In this environment, should one not be concerned about the firepower of the Indian Army? The ongoing naval expansion and the prescribed artillery up-gradation have one thing in common. The need for huge amounts of capital. Are we diverting funding from the artillery (An existential need) to a blue-water fleet (A luxury)? 

Once again, history offers the answer. Between 1899 and 1911, Imperial Germany was obsessed with Mahanism. Both hawks and doves from the Second Reich advocated a blue water ‘High Seas Fleet’ that could bring Germany on equal footing with Great Britain and allow her a way to escape the stifling bounds of mainland Europe.

The Germans sunk huge amounts of funds into the navy and ignored the army. In doing so they lost track of the basic geographical reality of Germany being a continental power having long land borders and belligerent neighbors. Within a few years they had the second largest fleet in the world.

However, the army remained the same as it had been in 1899. It was only with the First Balkan war of 1912 that German observers realized how far behind their land forces had fallen. They severely curtailed naval spending, choosing the army instead. Between 1911 and 1914 they added specialist units, communications systems, reconnaissance aircraft, engineering detachments, zeppelins and observer balloons at a breathtaking pace. But most of all they added cannons.

In only three years they designed, built and introduced thousands of guns. They were quite ruthless at it; where their own designs fell short they shamelessly copied French designs. So much so that no army at the outbreak of the First World war could boast of a better artillery service. As the war dragged on, these guns did more to win battles that the entire German navy, who’s only contribution was a single indecisive engagement at Jutland (1916). Three years of artillery up-gradation had surpassed 12 years of naval expansion. Cannons had quite literally provided the Germans more bang for the buck. One can only imagine the outcome of the Great War, had Germany balanced naval expansion with artillery up-gradation during those 12 years. 

Some might argue that the Indian Army has adequate firepower, they may even be right. However, Von Manstein said that ‘one can never be too strong at the decisive point’ and artillery will be the decisive point of future conflicts. What we need is not ‘adequate’ firepower but overwhelming firepower both qualitatively and quantitatively. One silver lining is our Integrated Guided Missile Development Programme, which promises to increase our army’s Operational and Strategic hitting power.

However, it leaves units vulnerable in tactical situations where using missiles may be perceived as conflict escalation. What individual unit commanders need is organic artillery under their direct command that can alter the tactical situation in their favour by laying down large volumes of supressive, support and counter-battery fire at short notice. This is doubly important in Himalayan warfare, where the role of Close Air Support is truncated by appalling flying conditions of less than 200 days a year.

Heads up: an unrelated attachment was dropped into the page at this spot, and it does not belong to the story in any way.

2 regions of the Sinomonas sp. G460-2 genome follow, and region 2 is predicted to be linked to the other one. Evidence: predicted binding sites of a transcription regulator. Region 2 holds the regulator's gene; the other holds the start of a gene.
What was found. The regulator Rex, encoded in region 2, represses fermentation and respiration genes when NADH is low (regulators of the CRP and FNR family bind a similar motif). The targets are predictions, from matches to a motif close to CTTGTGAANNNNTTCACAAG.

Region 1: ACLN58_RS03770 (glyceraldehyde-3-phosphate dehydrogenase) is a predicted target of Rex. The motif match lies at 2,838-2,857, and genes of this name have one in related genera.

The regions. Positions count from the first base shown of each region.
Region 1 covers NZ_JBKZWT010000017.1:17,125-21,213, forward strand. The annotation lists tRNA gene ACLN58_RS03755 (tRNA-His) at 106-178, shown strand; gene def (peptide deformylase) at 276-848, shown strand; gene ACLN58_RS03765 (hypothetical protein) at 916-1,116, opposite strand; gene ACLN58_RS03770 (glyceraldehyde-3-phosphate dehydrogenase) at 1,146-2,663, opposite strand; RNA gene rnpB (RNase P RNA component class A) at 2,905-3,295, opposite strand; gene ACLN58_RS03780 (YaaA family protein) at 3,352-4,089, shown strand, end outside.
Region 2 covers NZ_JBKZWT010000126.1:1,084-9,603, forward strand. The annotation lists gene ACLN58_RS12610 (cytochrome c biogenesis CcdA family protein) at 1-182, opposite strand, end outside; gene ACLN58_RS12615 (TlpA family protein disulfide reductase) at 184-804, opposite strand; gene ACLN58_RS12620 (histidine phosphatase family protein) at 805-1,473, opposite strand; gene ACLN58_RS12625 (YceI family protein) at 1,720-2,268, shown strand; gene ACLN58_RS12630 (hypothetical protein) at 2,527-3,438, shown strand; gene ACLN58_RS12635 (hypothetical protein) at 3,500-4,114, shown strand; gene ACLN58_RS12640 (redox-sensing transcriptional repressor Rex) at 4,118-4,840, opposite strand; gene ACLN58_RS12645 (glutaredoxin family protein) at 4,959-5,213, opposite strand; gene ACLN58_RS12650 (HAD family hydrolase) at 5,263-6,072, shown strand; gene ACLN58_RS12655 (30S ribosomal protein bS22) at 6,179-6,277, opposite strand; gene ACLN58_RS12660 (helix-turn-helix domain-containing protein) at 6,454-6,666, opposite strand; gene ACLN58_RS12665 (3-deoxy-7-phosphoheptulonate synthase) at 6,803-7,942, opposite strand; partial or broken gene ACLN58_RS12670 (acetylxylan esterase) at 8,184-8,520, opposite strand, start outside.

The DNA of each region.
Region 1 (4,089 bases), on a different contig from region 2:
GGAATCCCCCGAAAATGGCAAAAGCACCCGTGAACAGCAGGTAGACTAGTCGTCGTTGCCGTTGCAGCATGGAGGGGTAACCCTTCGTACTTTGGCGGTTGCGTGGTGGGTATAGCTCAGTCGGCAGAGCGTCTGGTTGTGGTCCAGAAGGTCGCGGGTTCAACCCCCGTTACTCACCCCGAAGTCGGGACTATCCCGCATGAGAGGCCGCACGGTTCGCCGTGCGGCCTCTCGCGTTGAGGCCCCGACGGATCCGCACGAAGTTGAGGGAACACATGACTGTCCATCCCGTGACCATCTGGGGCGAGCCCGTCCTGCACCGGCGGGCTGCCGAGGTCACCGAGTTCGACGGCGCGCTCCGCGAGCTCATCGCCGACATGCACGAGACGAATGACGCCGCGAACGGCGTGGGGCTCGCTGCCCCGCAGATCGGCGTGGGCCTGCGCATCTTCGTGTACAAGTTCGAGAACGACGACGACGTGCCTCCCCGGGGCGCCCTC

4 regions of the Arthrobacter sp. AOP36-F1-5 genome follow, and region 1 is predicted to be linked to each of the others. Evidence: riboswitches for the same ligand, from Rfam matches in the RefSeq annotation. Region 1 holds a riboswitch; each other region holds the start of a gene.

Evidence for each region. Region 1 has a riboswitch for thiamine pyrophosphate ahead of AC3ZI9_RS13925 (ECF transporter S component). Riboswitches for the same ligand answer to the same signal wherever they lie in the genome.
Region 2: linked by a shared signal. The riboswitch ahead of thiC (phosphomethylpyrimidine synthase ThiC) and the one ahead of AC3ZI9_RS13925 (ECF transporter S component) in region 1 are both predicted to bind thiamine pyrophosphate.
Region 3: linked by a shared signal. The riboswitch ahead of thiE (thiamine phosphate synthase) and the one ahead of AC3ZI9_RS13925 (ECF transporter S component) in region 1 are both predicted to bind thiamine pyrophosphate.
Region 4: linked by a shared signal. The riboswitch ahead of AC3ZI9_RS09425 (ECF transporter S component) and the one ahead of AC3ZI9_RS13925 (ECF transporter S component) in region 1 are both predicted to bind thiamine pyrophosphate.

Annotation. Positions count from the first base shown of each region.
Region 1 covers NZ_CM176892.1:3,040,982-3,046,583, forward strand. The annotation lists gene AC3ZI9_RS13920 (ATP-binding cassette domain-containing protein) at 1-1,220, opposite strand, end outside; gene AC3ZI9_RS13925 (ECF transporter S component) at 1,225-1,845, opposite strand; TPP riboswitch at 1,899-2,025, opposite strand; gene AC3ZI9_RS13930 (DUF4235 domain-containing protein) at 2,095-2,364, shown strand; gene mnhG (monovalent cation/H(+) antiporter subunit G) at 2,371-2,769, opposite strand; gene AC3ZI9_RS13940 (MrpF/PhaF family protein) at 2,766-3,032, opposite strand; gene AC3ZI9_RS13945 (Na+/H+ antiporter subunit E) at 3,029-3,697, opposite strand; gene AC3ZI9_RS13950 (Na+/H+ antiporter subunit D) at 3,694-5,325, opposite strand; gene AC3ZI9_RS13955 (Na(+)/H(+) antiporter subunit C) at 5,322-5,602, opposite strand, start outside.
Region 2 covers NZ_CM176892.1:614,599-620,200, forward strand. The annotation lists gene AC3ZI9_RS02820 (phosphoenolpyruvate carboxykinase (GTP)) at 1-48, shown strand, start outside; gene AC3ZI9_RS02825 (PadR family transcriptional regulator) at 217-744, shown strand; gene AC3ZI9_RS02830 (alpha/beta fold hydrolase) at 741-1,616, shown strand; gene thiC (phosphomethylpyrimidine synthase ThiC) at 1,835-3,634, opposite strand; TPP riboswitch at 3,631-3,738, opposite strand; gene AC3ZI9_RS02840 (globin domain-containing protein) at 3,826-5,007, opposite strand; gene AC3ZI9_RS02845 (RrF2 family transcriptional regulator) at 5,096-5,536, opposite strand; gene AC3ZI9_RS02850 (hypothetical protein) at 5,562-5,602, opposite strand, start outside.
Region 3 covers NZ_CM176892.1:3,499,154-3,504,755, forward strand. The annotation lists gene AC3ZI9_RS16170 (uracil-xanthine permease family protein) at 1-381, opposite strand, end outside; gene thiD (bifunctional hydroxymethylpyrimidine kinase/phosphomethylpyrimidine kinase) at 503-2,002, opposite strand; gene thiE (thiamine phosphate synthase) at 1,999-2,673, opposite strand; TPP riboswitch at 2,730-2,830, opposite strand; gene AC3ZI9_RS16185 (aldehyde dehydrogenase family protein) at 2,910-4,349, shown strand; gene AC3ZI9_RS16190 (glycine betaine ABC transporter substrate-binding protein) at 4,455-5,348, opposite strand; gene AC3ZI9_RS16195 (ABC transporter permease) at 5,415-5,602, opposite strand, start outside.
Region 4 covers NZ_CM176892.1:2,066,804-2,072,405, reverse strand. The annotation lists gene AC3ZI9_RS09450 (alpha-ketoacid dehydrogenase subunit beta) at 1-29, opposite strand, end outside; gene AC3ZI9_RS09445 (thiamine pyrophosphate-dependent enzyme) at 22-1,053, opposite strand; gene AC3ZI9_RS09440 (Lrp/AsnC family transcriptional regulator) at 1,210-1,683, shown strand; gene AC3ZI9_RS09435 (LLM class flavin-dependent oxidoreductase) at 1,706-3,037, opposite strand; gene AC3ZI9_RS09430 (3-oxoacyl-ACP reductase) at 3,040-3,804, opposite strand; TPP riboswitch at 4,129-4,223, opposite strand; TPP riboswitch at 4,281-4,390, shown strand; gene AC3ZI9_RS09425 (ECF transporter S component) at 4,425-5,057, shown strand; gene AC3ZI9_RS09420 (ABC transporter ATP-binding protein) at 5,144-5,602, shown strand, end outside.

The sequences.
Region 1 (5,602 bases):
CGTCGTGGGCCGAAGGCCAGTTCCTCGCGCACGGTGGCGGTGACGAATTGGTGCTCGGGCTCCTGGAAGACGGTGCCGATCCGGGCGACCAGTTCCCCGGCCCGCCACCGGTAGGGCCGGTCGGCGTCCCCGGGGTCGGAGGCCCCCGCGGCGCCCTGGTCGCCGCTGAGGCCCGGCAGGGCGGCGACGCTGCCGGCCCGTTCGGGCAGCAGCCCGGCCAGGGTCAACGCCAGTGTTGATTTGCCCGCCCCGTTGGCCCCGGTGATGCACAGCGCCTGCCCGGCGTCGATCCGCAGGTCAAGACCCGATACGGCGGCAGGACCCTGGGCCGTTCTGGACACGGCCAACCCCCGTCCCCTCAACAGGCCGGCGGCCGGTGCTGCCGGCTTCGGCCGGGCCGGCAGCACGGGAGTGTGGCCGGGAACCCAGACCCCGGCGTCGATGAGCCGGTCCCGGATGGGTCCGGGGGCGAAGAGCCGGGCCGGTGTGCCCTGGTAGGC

In conclusion we are presented with an Assertion and an Admonition. The Assertion being that India is more of a Continental than a Marine power and the Admonition that we start behaving like one.

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The views expressed are of the author and do not necessarily represent the opinions or policies of the Indian Defence Review.

About the Author

Daanish Inder Singh Gill

is an MBA from the Indian Institute of Foreign Trade (IIFT) and an avid follower of Military History, especially its conjunction with Geopolitics.

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9 thoughts on “India’s Dilemma : A Maritime or Continental Power?

  1. This is all old time “Show the flag”, “Fleet review”, and “Capital ship” assessments of naval profiling. How does showing the flag here and there strengthen a navy? For example, by concentrating its Naval forces around Karwar, The Indian Navy has effectively unlearned the lesson of Vizag and PNS Ghazi. Not to mention Pearl Harbour, the Battle of Trafalgar and the sinking of the Bismark! Now the enemy knows exactly where to take out the Western Fleet, all that remains is the “how” and the “When”, I have always maintained that India needs to have a large number of tiny bases and tiny but sharp toothed ships, subs, missiles and aircaft that can be moved around between bases to cluster or swarm as necessary. Not just along the coast but along India’s extensive archipelagos of the Nicobar, Lakshadweep, Minicoy and Andamans. The Indian Navy is locked into a pre Second World War parading of Dread Noughts and Fortresses more redolent of medieval Rajasthan. If at all it is possible to create a Maginot line in the oceans, The Indian Navy will succeed in doing so! This reminds me of very junior chess players painstakingly building a bulwark of pawns against a superior and dynamic player who delivers a check mate with a few deft moves and a sacrifice or two. The Indian Navy, like its Neta-Babu Over Lords seems to be attending to its personal comfort, security and the familiar environs of a clonie (colony) rather than attending to National Security. Quite expected. But, look at Russia. In deploying small ships with extraordinary fire power in Syria, they have demonstrated what I have been trying, in vain, to tell India for decades. My lack of success is primarily due to India trying to become a “me too” “toys for the boys” Navy like the US without any regard to India’s strategic or tactical needs, affordability or lie of the land.